As the (carrier) host of postREALITY.tv, I am situated in the spectacle of media and the elements of seduction through a total embrace of its intoxication and disorientation of the senses. With postREALITY.tv, I am deeply embedded in the media torrent of my high-tech underground studio bunker in Washington, DC: channeling and redistributing the hypnotic repetitions, dense layerings, and sheer velocity of the kaleidoscopic images, sounds and manipulations that are fired across the trajectory of my screens.
- Remember that next week we begin the Adobe Connect sessions. Find a place at ADM and login to your computers as soon as you can (for those in Vladimir’s class) so we can start at 7:45pm. Preferably somewhere quiet. Be sure and use your headset or earbuds.
- Has everyone joined our Facebook Group page?
Adobe Connect Virtual Classroom: http://bit.ly/1trzhtK
For the next 5 weeks we will use Adobe Connect for our virtual classroom environment. I am asking everyone to use a headset or earbuds in order to maintain the best quality input/output. Adobe Connect provides the third space environment that allows to examine the creative possibilities of the medium, and to critically reflect on our networked lives. Next week we will explore the concept of the third space in depth, reviewing several artworks that could only be possible in a networked environment.
It is critical that we have a solid understanding of Adobe Connect to maximize its effectiveness as a virtual space for class, presentations, and creative work. We will go through the logging in process and review the various components of Connect.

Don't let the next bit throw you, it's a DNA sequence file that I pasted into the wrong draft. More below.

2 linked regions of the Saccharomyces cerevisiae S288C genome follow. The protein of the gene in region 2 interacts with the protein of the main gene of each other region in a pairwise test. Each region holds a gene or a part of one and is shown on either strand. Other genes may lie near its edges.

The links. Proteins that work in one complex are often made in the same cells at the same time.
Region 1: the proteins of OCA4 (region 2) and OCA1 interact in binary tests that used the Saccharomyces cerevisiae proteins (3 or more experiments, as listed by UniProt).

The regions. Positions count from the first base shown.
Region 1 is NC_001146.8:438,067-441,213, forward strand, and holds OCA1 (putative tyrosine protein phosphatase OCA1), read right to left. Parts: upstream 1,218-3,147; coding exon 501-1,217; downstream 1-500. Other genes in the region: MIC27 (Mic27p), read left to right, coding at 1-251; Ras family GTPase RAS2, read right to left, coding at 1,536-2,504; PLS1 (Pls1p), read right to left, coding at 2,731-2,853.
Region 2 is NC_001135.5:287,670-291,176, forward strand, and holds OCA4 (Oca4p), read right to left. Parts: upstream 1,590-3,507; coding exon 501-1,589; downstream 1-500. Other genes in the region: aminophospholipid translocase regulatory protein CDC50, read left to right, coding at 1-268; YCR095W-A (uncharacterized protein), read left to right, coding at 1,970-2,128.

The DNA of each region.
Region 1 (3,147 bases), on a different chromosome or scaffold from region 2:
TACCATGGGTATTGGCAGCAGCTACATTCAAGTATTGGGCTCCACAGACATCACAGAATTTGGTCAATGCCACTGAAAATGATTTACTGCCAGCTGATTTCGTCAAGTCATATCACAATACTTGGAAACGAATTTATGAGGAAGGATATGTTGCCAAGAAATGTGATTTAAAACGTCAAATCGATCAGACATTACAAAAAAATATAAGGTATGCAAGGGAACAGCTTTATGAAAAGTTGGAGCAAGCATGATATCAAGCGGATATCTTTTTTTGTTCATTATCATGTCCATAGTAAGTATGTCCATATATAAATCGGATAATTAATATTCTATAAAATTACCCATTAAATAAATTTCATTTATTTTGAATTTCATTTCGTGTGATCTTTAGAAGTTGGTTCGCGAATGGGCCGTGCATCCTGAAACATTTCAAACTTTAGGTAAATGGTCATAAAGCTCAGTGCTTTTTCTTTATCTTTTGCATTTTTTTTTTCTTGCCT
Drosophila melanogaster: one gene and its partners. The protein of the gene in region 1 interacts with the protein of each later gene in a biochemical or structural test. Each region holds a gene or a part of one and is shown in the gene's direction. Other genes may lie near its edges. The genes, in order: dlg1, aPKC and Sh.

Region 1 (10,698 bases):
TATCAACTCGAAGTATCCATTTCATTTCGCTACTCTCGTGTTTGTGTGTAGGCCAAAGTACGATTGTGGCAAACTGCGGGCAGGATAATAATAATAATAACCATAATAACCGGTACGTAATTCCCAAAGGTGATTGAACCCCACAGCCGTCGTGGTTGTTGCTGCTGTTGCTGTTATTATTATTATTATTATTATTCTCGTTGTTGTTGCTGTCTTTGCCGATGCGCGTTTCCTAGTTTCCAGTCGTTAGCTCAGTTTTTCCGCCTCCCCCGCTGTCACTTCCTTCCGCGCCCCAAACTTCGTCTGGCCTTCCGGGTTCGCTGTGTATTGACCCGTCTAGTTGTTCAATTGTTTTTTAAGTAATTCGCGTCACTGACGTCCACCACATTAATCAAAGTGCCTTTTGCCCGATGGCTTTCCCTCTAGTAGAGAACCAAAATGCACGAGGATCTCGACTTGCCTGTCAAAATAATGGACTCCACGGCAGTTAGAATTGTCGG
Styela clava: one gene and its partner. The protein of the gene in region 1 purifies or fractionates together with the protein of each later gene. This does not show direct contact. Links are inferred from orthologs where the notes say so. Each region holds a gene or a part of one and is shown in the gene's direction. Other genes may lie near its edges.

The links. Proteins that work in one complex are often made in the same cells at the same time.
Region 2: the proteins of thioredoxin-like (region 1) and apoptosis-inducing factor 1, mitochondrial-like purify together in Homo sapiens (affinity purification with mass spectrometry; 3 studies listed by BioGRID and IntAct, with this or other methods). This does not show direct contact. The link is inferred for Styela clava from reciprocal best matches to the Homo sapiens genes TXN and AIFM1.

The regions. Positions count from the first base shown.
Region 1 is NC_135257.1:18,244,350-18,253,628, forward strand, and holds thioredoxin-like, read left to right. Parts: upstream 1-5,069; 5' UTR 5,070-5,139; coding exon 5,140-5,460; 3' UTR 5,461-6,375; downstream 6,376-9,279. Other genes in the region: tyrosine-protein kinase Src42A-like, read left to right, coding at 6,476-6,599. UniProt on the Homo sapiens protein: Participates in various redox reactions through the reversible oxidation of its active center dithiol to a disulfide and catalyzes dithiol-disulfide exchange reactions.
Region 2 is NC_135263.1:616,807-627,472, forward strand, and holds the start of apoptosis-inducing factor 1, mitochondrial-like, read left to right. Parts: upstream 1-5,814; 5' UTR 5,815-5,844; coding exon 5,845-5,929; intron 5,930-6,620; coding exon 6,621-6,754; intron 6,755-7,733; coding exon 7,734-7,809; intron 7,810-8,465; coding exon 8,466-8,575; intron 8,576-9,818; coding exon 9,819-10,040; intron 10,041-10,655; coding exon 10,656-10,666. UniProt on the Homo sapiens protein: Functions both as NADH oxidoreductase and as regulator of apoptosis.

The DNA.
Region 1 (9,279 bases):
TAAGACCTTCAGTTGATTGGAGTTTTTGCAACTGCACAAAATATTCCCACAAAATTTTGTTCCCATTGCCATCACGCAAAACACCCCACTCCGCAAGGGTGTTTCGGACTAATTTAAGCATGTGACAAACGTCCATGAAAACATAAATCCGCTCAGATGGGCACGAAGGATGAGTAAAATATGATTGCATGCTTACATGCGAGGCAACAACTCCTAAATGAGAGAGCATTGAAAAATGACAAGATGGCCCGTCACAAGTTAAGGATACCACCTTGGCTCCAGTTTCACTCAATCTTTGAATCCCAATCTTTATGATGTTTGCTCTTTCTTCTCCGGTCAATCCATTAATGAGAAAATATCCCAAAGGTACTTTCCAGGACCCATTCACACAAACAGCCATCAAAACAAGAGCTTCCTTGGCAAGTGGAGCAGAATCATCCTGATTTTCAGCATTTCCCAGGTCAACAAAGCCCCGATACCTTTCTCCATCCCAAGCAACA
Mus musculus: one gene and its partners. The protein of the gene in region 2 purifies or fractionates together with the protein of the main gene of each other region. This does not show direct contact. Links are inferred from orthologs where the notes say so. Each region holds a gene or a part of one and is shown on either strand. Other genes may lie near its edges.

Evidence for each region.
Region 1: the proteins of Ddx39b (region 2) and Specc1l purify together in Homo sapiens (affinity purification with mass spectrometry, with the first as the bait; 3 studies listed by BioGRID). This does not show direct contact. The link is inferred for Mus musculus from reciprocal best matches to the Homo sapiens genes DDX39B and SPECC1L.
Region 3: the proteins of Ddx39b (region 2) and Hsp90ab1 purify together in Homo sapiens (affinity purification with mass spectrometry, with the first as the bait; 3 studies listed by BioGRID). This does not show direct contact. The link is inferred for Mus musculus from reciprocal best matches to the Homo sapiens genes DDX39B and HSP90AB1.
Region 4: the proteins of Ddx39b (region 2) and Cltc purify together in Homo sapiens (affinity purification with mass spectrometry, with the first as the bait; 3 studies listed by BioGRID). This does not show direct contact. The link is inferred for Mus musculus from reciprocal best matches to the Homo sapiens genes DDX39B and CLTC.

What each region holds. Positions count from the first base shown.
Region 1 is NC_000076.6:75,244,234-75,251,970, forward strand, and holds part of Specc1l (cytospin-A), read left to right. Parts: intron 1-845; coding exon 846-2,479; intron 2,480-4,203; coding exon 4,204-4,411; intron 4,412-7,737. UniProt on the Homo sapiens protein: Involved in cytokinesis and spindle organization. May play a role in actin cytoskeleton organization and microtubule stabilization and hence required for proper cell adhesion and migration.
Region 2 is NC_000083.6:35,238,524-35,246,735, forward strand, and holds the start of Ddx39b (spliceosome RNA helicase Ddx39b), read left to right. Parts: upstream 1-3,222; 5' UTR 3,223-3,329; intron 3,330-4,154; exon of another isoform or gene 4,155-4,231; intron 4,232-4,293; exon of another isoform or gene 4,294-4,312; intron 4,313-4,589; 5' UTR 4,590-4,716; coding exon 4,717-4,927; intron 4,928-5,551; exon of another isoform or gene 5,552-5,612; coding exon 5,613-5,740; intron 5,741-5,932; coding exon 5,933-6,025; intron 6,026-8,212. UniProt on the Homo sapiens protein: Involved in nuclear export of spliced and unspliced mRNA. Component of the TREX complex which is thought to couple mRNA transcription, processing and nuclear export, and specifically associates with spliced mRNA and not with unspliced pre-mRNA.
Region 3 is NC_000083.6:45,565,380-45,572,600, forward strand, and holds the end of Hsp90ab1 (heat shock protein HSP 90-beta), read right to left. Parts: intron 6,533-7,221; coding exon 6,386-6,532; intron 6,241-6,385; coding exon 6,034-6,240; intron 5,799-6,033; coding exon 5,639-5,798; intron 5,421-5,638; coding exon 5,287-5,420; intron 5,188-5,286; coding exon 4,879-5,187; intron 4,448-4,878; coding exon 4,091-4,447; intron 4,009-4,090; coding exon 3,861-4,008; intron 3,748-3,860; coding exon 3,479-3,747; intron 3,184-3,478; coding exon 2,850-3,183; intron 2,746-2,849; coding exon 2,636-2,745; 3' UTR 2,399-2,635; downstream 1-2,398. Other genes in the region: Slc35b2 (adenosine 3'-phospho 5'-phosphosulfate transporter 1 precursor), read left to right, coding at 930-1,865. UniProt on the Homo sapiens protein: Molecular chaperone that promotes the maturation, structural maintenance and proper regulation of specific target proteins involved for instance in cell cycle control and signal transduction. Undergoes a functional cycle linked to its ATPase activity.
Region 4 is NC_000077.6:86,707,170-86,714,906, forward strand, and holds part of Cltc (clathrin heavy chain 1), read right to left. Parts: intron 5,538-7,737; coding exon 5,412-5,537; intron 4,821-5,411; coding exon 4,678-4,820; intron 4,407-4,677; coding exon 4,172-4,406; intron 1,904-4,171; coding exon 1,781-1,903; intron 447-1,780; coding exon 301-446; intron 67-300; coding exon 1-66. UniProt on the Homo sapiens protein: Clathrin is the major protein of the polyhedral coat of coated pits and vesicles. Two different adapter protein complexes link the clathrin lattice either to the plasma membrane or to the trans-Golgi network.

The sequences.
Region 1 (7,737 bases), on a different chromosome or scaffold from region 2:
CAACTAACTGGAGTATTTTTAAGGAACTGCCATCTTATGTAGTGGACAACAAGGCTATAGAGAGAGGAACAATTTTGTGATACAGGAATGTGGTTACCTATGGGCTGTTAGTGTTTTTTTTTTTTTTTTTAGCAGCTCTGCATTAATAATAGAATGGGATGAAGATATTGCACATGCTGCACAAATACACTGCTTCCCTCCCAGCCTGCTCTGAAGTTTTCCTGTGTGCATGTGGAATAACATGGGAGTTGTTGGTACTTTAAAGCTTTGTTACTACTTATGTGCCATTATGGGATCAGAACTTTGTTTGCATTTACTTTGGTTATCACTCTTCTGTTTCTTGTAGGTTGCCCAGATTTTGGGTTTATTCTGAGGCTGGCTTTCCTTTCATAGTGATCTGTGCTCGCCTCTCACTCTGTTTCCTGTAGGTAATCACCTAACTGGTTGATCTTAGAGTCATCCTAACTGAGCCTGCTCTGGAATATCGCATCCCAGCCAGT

(links below access the OSS User Manual)
The Collective Body Micro-Project
We will review the results of the micro-project to discuss the idea of the collective narrative as told through a sequence of photographic images taken of our bodies in the media space.
- How does the collective body project constitute a visual narrative?
- How does the project reflect on the way we insert ourselves collectively in social media?
- How does the project depart from the traditional portrait, or even the selfie, as a portrait of multiple selves and bodies?
After reading the NetArtizens.tv statement, we will organize our thoughts surrounding the idea of reimagining tv. We will discuss the following:
- Background information on the Art of the Networked Practice | Online Symposium and the @Home with Furtherfield broadcast.
- How might live broadcasting give greater voice to the artist?
- How is live broadcasting, such as what we saw with the Videofreex, Good Morning Mr. Orwell and other projects, a radical act of artistic expression and means of democratizing the media?
- How might television broadcasting be a collective act? What does it mean to be part of a broadcast community? How can artist collaborate in the creation of a broadcast? We can take cues again from the Videofreex, and Good Morning, Mr. Orwell, as well Hole-in-Space from last week. We also see an example from Now[here] created by Helen Varley Jamieson from the Art of the Networked Practice | Online Symposium.
- How is the digital culture shifting to Internet media as a replacement for traditional forms of television broadcasting? While not necessarily live, what are the new modes of viewing television in the age of the Internet?
- As preparation for the creation of our own Internet channel, what are the possible ways you could create a program for live broadcasting? How can we bridge local and remote spaces as we saw in other works?
After reflecting on the streaming projects this week and the history of artist-driven broadcasting, we will brainstorm ideas for the final project. We still have time before finalizing our ideas, but after looking at the various works tonight, what is everyone thinking?
Next Week’s Assignments
Review of assignments, readings, micro-project and research critique for the next week.